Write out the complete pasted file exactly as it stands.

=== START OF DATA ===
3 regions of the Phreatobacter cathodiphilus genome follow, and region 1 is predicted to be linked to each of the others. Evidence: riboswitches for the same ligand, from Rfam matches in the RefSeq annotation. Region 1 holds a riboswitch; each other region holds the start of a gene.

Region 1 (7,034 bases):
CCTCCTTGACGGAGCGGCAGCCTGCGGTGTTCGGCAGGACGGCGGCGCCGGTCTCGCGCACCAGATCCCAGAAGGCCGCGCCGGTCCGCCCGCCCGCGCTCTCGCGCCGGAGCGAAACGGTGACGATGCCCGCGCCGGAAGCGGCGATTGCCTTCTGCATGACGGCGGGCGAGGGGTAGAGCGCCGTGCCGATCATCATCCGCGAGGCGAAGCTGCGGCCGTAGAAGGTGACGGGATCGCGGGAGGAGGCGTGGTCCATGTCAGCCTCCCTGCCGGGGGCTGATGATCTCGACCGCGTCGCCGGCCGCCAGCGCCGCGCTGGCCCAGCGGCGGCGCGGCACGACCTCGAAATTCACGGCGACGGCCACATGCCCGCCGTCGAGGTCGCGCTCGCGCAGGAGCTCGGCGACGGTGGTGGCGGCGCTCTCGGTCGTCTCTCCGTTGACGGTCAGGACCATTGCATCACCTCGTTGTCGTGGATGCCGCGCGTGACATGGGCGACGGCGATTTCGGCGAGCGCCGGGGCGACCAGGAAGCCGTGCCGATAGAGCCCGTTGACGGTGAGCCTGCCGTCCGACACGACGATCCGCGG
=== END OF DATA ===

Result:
3 regions of the Phreatobacter cathodiphilus genome follow, and region 1 is predicted to be linked to each of the others. Evidence: riboswitches for the same ligand, from Rfam matches in the RefSeq annotation. Region 1 holds a riboswitch; each other region holds the start of a gene.

Region 1 (7,034 bases):
CCTCCTTGACGGAGCGGCAGCCTGCGGTGTTCGGCAGGACGGCGGCGCCGGTCTCGCGCACCAGATCCCAGAAGGCCGCGCCGGTCCGCCCGCCCGCGCTCTCGCGCCGGAGCGAAACGGTGACGATGCCCGCGCCGGAAGCGGCGATTGCCTTCTGCATGACGGCGGGCGAGGGGTAGAGCGCCGTGCCGATCATCATCCGCGAGGCGAAGCTGCGGCCGTAGAAGGTGACGGGATCGCGGGAGGAGGCGTGGTCCATGTCAGCCTCCCTGCCGGGGGCTGATGATCTCGACCGCGTCGCCGGCCGCCAGCGCCGCGCTGGCCCAGCGGCGGCGCGGCACGACCTCGAAATTCACGGCGACGGCCACATGCCCGCCGTCGAGGTCGCGCTCGCGCAGGAGCTCGGCGACGGTGGTGGCGGCGCTCTCGGTCGTCTCTCCGTTGACGGTCAGGACCATTGCATCACCTCGTTGTCGTGGATGCCGCGCGTGACATGGGCGACGGCGATTTCGGCGAGCGCCGGGGCGACCAGGAAGCCGTGCCGATAGAGCCCGTTGACGGTGAGCCTGCCGTCCGACACGACGATCCGCGG